Campo drafts new partnership with OLCC

Photo courtesy SuperFlex

By John Rogers /// Staff Writer

Later this year, Lewis & Clark College plans to put their agreement and proposed relationship with the Oregon Liquor Control Commission on paper.

For the past decade, the College has maintained a signed partnership between Campus Safety staff, the Portland Police Bureau, the Multnomah County Neighborhood District Attorney and the Crime Prevention Coordinator for Southwest Portland neighborhoods. The partnership was created to “enhance public safety and the quality of life at LC by strengthening the working relationship” between the aforementioned groups. An updated agreement was last signed into effect in 2009 and is due for renewal. The description of the OLCC’s involvement in the coming partnership agreement—or “memorandum of understanding,” as Director of Campus Safety Tim O’Dwyer prefers it called—will mirror that of the Portland Police’s current written agreement.

The main pillars of the current partnership agreement between the Portland Police and Campus Safety states that campus safety officers will maintain a safe, secure campus and will involve the Portland Police when they find evidence of felonies on campus. In return, the Portland Police Bureau is urged to communicate and share information regarding investigations held on campus. Based on the lesser severity of alcohol related crimes, the circumstances in which Campus Safety will contact the OLCC have yet to be disclosed.

The student body’s understanding of the OLCC is vague at best. The agency’s sudden arrival in 2012 was surprising and unexplained. According to O’Dwyer, before 2012, “the OLCC was not actively working neighborhood alcohol issues to the extent that they now are. He said that prior to 2012, OLCC “had nothing to do with” the alcohol related crimes that have recently drawn them to LC’s campus and the surrounding neighborhoods. This presence is in part due to the strengthened alliance between Portland Police Bureau and the OLCC. This working relationship means that the OLCC already has an indirect connection with LC through the College’s current relationship with Portland Police Bureau.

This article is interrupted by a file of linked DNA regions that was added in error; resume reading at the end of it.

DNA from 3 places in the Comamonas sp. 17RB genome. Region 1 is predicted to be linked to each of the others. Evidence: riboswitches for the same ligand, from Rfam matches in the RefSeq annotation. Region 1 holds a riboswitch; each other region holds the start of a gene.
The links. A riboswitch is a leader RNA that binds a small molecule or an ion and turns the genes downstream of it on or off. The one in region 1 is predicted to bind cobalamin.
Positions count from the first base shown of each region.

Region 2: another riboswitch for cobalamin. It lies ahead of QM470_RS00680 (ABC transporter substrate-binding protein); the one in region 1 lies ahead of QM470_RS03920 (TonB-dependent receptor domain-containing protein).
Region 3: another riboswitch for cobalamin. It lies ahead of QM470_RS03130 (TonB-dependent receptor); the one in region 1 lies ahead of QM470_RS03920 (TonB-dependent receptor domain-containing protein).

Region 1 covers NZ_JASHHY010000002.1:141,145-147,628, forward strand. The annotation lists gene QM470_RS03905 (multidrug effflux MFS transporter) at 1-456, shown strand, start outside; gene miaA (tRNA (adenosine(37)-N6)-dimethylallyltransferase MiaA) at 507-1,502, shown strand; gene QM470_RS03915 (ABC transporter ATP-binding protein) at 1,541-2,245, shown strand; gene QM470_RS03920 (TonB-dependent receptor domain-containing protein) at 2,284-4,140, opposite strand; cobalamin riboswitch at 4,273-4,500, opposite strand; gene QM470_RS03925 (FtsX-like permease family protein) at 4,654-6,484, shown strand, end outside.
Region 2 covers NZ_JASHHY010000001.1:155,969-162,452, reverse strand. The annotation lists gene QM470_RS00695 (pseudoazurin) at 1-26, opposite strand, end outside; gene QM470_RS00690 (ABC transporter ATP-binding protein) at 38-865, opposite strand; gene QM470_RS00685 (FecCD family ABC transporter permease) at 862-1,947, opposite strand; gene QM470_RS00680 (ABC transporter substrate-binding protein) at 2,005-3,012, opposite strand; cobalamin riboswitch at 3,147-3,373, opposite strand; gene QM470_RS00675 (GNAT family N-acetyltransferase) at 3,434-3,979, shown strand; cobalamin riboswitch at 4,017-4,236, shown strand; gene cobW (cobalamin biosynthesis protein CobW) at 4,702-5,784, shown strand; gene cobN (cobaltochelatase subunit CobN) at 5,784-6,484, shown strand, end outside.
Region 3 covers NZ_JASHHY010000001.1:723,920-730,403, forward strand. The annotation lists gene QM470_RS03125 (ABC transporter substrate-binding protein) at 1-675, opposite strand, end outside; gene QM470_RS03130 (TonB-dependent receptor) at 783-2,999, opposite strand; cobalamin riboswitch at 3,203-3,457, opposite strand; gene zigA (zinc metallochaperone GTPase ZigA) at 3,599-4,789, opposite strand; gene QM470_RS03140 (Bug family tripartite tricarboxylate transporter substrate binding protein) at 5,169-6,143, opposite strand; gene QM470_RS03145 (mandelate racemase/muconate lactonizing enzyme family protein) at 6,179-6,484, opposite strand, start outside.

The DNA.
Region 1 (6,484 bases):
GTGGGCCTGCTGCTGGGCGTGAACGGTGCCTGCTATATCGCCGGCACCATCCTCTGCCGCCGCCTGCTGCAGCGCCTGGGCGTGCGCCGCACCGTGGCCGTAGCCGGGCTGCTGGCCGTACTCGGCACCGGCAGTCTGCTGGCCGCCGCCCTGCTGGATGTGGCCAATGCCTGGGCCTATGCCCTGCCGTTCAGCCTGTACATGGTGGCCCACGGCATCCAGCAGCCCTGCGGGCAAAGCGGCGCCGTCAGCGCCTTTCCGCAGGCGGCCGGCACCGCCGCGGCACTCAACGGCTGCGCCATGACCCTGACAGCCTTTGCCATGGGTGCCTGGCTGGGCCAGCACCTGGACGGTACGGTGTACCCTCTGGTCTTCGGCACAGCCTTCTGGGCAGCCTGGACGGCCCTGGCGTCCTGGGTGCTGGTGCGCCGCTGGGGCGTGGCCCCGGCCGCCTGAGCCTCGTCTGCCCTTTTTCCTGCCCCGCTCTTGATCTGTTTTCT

To understand the current emergency response system used in Portland, one must start with BOEC, the Bureau of Emergency Communications. BOEC handles all 911 calls for the city of Portland. When a call is received, operators direct it to whichever emergency response agencies are best equipped for the incident. When an alcohol related incident is reported, OLCC officers are often assigned to the call. The OLCC is now an integrated agency in the city’s emergency response system, communicating with the Portland Police and providing “cover” to Portland Fire & Rescue and American Medical when requested. According to O’Dwyer, the city is in the midst of a transition. Due to resource limitations and lack of knowledge of alcohol laws, Portland Police now rely more heavily on the OLCC to handle many alcohol-related crimes.

Partnership or not, OLCC has the power to maintain their presence in and around LC’s campus as long as alcohol-related offenses and emergencies continue to be reported. For O’Dwyer, their growing presence is a blessing. “I absolutely support having the OLCC being part of the effort to curb underage drinking, and so does the College. The number of complaints from neighbors in regards to some minority of LC students who drink and get out of control in neighborhoods has dropped off precipitously since the OLCC has become part of that equation.”

The results can be seen in the College’s Clery Act report, which showed a spike in alcohol related arrests on campus from zero in 2011 to eighteen in 2012. By adding the OLCC to its current partnership agreement, LC is showing its support and willingness to cooperate with the OLCC and their mission. How, if at all, the new partnership agreement will affect LC students is yet to be seen.

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